Centers of Excellence

A Center of Excellence (CoE) is an academic hub, a collection of  programs strategically aligned to pursue excellence in a particular field of study. Pima is planning CoEs in six disciplines; the first to be brought online will be one focused on Applied Technology. We are investing more than $56 million, with additional funding to come from a capital campaign, to expand existing programs and start new ones across three areas: Transportation Technology (e.g., Automotive Technology, Diesel Technology, Autonomous and Connected Vehicles),  Manufacturing/Advanced Manufacturing (Machine Technology, Welding/Fabrication, Automated Industrial Technology, Process Control Optics, Quality and Design), and Infrastructure (Construction, Utility Technology, Mining and HVAC).  Our CoEs are founded on meeting the workforce needs of today while forecasting and responding to changes beyond the horizon.

Aviation Technology

Everyone benefits when education and private industry collaborate. In Arizona, we are fortunate to have leaders who recognize the role government can play in propelling the state’s economy. Gov. Doug Ducey has included in his 2019 budget proposal a $20 million one-time allocation to expand and improve our Aviation Technology Center (ATC). If approved by the State Legislature, the funding will potentially double, to 250, the students the ATC can serve. The extra capacity is necessary, as the program currently has a waitlist stretching more than a year.

Why Pima’s Aviation Tech Center? Our ATC has a national reputation built on rigor – 2,000 hours of training, more than 100 exams, nearly 300 hands-on projects. We are one of a handful of schools offering sought-after advanced structural repair and modification, and commercial jet transport and Avionics training, thanks to the 727 on site.

The state’s investment in Pima would solidify Arizona’s pre-eminent position in aerospace manufacturing while helping fill an education gap that could threaten our lofty standing. Arizona ranks No. 1 in overall aerospace manufacturing, according to the global consulting firm PricewaterhouseCoopers (PwC), but is only 20th in the U.S. in the education subcomponent of the rankings. PwC notes that our northern neighbor Utah has engaged seven aerospace companies in the expansion of a program that provides high school seniors with training for an aerospace manufacturing certification. It is imperative Arizona does not fall behind in providing the “educated, technology-savvy and diversified workforce” needed to maintain competitiveness in this sector.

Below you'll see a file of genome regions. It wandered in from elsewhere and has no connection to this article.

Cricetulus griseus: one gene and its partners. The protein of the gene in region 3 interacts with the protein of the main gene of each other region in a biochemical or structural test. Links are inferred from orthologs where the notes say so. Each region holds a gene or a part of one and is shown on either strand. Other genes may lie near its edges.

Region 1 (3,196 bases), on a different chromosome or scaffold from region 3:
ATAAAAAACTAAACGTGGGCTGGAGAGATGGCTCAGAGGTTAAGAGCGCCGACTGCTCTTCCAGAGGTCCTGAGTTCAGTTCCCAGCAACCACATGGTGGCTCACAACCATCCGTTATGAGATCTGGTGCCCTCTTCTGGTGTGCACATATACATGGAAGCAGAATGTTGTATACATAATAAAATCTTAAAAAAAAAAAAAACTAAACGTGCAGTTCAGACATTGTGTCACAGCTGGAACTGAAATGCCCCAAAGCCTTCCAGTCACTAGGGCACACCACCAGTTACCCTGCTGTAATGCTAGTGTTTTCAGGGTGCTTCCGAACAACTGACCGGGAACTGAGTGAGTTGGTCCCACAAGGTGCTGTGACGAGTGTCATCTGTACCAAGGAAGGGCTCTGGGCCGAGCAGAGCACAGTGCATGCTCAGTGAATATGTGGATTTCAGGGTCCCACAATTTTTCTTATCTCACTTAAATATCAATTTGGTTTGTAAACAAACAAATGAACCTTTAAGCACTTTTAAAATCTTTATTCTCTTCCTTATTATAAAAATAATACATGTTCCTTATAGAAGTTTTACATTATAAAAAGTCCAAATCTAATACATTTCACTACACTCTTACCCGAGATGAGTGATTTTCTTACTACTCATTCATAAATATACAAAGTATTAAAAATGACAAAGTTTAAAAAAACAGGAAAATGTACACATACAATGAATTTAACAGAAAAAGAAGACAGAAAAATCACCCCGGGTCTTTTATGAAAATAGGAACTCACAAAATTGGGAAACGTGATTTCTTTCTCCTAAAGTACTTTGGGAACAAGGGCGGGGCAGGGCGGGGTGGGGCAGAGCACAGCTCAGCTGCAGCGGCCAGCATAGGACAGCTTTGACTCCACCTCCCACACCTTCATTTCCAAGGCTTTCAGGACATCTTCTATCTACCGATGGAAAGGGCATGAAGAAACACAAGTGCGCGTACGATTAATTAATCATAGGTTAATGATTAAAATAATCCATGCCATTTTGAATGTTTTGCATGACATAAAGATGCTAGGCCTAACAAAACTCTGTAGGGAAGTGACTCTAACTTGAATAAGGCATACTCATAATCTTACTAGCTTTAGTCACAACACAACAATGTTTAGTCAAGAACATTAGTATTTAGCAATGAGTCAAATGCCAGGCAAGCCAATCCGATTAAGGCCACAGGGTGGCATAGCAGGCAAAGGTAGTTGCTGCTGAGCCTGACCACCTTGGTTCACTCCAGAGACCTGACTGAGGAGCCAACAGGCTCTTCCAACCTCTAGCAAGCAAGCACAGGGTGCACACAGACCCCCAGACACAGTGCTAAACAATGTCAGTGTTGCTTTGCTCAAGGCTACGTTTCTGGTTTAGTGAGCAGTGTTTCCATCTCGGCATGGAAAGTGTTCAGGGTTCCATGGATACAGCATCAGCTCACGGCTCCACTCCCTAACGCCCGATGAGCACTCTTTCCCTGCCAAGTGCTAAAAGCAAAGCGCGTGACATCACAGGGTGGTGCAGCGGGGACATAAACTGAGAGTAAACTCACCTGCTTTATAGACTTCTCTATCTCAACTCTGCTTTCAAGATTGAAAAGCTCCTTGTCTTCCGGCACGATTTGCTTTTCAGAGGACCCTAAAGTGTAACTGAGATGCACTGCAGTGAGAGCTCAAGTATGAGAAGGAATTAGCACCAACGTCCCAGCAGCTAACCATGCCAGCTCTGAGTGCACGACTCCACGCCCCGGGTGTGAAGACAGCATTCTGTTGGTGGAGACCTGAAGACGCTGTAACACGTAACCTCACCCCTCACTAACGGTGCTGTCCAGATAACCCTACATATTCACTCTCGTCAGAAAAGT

The bottom line, according to an analysis by Sun Corridor Inc., a regional economic development entity: The expansion would produce 75 new Aviation Tech graduates a year in jobs with an average salary of $52,000. The total economic impact from 2019-2023 from the $20 million investment:  $225.6 million – a better than 11-to-1 return. In aviation, as in other economic sectors, one need not be a brain surgeon to recognize the wisdom of preparing our workforce for the future.

Futures Conference 2018

Futures Conference logoThe College held its fifth annual Futures Conference last week. The conference is an important element in our strategic planning process, as it brings together students, Governing Board members, community members and PCC employees to discuss matters of College-wide importance, and to engage in small-group discussions that surface new ideas. Futures Conferences are a vehicle for constructive community engagement — we partner with the public, seeking advice and innovation.

This year’s conference focused on three areas:

  • Guided Pathways, clearly defined roadmaps to credentials that let students get the best return on their investment of time and resources.
  • Centers of Excellence, which enhance student success and economic development by providing students with rigorous, best-in-class training so they can succeed in leading-edge sectors of the economy.
  • Diversity and Inclusion, drivers of equity that need to be addressed if organizations are to succeed economically in a rapidly globalizing 21st